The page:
• A. K. Burns, She Was Warned, 2017, cement hydrocal mix, concrete, rebar, steel wire, steel concrete reinforcement, plastic, pigmented resin, 73 x 25 x 12".
    picks March 10, 2017

    A. K. Burns

    Outsiders are not welcome: A forbidding fence obscures the view through the front window of the gallery. Two more like it appear throughout the space, each patterned with barely legible phrases à la Donald Rumsfeld: Known known, known unknown, and unknown unknown. In the exhibition “Fault Lines,” A. K. Burns reflects on the power of language to colonize our physical realities with political polarities. A picture of the Dakota Access Pipeline crawls like a blind, wormy beast through the sunshine landscapes of the show’s press release, while Better Off Without You (all works cited, 2017) is a

  • Steve Wolfe, Untitled (Anna Karenina), 1985–87, oil, enamel, ink transfer, modeling paste, canvas, wood, 7 1/2 x 5 x 2".
    picks February 24, 2017

    Steve Wolfe

    Love is rarely tender, especially with cherished objects. Sometimes they become so much a part of who we are that they, too, accumulate the scars, scrapes, and burns of affection. Steve Wolfe’s current posthumous exhibition offers up impeccable re-creations of books, book covers, and records from the artist’s personal library, made to look as worn by time and use as the originals. Every tear and scuff is fabricated through oil paint, ink, and graphite; every misaligned spine, intentional.

    Wolfe’s remaking of Voltaire’s satire, in softcover, Untitled (Candide), 1988–89, surprises by its vibrancy.

  • Phoenix Lindsey-Hall, Never Stop Dancing, 2017, slip-cast porcelain, fishing wire, dimensions variable.
    picks January 23, 2017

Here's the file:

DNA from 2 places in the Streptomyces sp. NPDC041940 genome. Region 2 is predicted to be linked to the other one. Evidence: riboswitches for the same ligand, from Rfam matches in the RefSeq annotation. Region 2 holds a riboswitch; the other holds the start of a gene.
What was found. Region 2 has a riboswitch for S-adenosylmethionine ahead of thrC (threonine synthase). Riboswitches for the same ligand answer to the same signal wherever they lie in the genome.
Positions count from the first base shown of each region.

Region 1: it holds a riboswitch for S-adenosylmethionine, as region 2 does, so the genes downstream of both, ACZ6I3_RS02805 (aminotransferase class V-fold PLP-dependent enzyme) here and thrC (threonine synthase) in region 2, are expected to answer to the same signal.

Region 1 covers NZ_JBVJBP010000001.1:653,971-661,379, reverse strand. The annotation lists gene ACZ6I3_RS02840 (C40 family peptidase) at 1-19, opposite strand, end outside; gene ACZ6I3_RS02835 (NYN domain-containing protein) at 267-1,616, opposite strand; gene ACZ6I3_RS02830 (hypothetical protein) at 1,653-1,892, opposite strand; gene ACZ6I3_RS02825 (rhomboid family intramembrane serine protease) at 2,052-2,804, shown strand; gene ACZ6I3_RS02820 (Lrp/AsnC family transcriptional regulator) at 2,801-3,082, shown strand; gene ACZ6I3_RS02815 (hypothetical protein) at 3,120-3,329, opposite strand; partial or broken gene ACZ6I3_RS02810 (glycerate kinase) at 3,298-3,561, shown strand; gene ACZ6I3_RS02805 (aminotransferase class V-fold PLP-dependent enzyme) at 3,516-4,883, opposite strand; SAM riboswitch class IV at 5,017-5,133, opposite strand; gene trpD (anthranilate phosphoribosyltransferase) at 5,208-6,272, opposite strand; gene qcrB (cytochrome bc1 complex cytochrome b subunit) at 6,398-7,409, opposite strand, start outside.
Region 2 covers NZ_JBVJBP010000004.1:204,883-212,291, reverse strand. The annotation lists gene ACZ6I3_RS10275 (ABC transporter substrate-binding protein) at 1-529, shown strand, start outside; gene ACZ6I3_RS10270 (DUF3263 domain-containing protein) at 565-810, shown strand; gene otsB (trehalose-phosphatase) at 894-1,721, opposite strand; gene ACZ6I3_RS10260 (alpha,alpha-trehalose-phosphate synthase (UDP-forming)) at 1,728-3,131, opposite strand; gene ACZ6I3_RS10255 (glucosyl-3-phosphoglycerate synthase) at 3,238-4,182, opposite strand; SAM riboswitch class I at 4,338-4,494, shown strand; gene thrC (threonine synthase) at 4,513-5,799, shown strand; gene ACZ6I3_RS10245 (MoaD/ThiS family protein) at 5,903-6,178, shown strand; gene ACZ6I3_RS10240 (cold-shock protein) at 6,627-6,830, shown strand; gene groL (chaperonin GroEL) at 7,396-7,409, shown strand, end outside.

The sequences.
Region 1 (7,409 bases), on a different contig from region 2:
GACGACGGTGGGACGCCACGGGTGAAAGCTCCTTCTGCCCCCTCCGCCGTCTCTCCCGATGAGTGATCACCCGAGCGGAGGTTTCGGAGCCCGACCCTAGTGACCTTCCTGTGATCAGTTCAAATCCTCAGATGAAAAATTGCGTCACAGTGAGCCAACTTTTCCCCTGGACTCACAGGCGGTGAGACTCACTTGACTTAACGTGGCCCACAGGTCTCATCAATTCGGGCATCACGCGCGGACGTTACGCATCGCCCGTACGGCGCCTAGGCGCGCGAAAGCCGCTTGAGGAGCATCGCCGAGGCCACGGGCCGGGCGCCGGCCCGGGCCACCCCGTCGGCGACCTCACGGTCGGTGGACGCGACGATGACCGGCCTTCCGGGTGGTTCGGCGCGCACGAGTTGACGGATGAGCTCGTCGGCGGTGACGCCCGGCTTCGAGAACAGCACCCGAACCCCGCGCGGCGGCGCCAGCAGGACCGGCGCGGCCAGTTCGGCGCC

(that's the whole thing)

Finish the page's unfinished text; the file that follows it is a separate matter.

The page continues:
Phoenix Lindsey-Hall

    The gallery feels still. Hanging from the ceiling are forty-nine globes, radiant with gently diffused light. Arranged in impossible orbits and strung with fishing wire, the installation is akin to a science-class diorama of an unknown solar system, illuminated by the glare of unknown suns. Little porcelain squares, unglazed and matte white, envelop the surfaces of these imperfect orbs. They are like the mirrored fragments of disco balls but utterly drained of glimmer and sparkle—eyes that once flickered and flashed now overcast, blind.

    In Never Stop Dancing, 2017, artist and activist Phoenix

  • View of “Cathouse FUNeral Harvested,” 2016–17.
    picks January 06, 2017

    “Cathouse FUNeral Harvested”

    On November 20 of last year, the original site of this Brooklyn exhibition space in East Williamsburg, located in a former funeral home, closed its doors for the last time. The artist-run venue had an unquiet rest, however—another version of it currently exists as a projects space in Carroll Gardens, while its first body has been exhumed for a second life in Chelsea. “Cathouse FUNeral Harvested” (an extension of which will open on the Lower East Side on January 8) collects residue from twenty shows of murals and installations via fragments of sheetrock and other architectural excerpts, presented

  • David Kramer, Hooking up with Dave (detail), 2016, mixed media, dimensions variable.
    picks November 11, 2016

    David Kramer

    Dave swims in and out of view over a rocking sea of yarn-festooned burlap. Dancing in the double vision of overlaid video, Dave’s face becomes the center of an increasingly tight frame, zooming in on eyes that gaze bleakly below a sweaty forehead. It’s time for Hooking up with Dave, 2016, artist David Kramer’s attic installation.

    On the gallery’s rickety third floor, Kramer’s tableau feels like a crawlspace/derelict boys’ club, complete with a Mad Men–style liquor selection, sans the 1960s ritz. Hanging across from a miniature pool table, a hook-rug tiger skin glows in neon green. And laid directly

  • Richard Misrach, Diving Board, Salto, 1943, C-print, 18 x 23".
    picks September 22, 2016

    “California: The Art of Water”

    As true today as when it was published in 1977, Joan Didion’s essay “Holy Water” speaks to the Californian’s obsession with water, a fanatic preoccupation sparked by wildfires on the Big Sur coast and years of drought that have compelled the rising of the land itself. The exhibition “California: The Art of Water” traces a centuries-long struggle––a history of mercurial oppositions––over resources bestowed only grudgingly or in excess. The cerulean volume of David Hockney’s Sprungbrett mit Schatten (Paper Pool #14), 1978, acts as mocking foil to the thirsty void that opens beneath Diving Board,